Developed by Practice

But let us return to the same thought with which we started, namely, that we should not accept everything without discrimination, but only what is useful. For it would be shameful should we reject injurious foods, yet should take no thought about the studies which nourish our souls, but as a torrent should sweep along all that came near our path and appropriate it. If the helmsman does not blindly abandon his ship to the winds, but guides it toward the anchorage; if the archer shoots at his mark; if also the metal-worker or the carpenter seeks to produce the objects for which his craft exists, would there be rime or reason in our being outclassed by these men, mere artisans as they are, in quick appreciation of our interests? For is there not some end in the artisan’s work, is there not a goal in human life, which the one who would not wholly resemble unreasoning animals must keep before him in all his words and deeds? If there were no intelligence sitting at the tiller of our souls, like boats without ballast we should be borne hither and thither through life, without plan or purpose,

An analogy may be found in the athletic contests, or, if you will, in the musical contests; for the contestants prepare themselves by a preliminary training for those events in which wreaths of victory are offered, and no one by training for wrestling or for the pancratium would get ready to play the lyre or the flute. At least Polydamas would not, for before the Olympic games he was wont to bring the rushing chariot to a halt, and thus hardened himself. Then Milo could not be thrust from his smeared shield, but, shoved as he was, clung to it as firmly as statues soldered by lead. In a word, by their training they prepared themselves for the contests. If they had meddled with the airs of Marsyas or of Olympus, the Phrygians, abandoning dust and exercise, would they have won ready laurels or crowns, or would they have escaped being laughed at for their bodily incapacity? On the other hand, certainly Timotheus the musician did not spend his time in the schools for wrestling, for then it would not have been his to excel all in music, he who was so skilled in his art that at his pleasure he could arouse the passions of men by his harsh and vehement strains, and then by gentle ones, quiet and soothe them. By this art, when once he played Phrygian airs on the flute to Alexander, he is said to have incited the general to arms in the midst of feasting, and then, by milder music, to have restored him to his carousing friends. Such power to compass one’s end, either in music or in athletic contests, is developed by practice.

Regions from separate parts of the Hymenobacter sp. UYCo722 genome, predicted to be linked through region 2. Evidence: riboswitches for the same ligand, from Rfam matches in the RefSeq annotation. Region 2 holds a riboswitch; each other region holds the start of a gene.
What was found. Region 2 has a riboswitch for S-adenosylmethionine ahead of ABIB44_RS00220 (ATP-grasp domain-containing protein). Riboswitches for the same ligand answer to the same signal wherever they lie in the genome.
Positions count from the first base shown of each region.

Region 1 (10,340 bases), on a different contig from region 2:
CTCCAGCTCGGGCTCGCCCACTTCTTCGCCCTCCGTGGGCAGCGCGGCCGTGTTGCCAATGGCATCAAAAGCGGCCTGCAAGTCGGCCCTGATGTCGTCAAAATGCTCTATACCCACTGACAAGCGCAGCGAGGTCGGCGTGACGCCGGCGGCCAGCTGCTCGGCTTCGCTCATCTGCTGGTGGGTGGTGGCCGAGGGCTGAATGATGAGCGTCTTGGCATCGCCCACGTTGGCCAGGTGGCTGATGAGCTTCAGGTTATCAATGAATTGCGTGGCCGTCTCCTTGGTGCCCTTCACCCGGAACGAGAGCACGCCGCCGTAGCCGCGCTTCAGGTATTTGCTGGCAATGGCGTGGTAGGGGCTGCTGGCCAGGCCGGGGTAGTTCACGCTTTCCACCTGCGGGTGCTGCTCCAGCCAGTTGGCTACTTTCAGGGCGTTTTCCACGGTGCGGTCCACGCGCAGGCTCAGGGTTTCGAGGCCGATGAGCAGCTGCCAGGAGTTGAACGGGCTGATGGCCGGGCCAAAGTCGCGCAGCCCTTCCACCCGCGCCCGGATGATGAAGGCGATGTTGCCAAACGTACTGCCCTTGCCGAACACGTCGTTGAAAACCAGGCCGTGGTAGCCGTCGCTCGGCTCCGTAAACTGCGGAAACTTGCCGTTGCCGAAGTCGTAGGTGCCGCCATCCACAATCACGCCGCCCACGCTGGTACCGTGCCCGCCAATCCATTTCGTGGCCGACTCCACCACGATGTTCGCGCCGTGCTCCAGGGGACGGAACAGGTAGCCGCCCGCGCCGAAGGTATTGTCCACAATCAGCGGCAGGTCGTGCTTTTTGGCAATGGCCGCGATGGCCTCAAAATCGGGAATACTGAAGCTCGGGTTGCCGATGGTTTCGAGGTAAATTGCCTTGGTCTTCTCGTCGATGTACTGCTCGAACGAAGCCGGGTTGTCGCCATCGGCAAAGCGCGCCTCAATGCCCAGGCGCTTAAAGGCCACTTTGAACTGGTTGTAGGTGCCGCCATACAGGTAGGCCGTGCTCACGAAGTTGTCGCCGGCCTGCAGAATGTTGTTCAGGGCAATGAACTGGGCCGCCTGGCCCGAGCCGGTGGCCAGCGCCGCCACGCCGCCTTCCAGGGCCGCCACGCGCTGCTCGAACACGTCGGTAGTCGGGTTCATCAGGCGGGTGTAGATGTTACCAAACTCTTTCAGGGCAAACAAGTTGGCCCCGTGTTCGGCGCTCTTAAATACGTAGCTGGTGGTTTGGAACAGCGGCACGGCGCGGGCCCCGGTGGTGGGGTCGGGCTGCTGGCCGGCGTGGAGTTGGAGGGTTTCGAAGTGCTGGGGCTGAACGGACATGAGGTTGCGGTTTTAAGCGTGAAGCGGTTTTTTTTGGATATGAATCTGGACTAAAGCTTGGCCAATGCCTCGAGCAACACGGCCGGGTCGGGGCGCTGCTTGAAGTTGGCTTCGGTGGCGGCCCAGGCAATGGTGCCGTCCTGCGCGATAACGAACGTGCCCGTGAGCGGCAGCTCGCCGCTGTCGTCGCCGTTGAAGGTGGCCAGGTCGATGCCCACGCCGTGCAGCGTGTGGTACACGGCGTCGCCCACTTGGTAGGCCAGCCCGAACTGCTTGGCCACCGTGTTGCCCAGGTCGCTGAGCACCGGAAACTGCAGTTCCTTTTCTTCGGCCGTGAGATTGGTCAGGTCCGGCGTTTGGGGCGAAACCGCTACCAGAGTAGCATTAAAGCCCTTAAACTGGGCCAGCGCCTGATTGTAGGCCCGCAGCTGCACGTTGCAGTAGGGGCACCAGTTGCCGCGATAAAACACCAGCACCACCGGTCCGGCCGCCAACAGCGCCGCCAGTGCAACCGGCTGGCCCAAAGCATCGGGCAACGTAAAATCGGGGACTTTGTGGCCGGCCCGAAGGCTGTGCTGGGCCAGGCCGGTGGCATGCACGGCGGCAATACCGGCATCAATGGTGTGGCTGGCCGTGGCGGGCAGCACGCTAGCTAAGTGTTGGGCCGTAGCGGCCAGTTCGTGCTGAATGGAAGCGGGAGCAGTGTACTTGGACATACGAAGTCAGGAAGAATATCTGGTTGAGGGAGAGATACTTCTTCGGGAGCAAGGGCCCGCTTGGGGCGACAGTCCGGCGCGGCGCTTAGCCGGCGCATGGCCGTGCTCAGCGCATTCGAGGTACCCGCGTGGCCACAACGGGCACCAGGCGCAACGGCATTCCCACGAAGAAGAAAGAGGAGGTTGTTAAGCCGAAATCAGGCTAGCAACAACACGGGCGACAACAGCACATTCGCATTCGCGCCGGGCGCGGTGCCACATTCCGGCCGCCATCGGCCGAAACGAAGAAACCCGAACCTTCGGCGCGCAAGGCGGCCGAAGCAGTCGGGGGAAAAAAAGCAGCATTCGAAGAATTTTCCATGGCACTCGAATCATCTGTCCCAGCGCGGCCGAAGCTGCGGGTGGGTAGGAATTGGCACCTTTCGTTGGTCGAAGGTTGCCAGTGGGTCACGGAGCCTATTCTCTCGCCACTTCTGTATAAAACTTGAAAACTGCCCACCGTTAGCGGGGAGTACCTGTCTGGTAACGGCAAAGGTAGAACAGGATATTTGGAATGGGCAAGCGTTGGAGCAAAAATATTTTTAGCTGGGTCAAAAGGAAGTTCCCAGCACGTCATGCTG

Basil the Great

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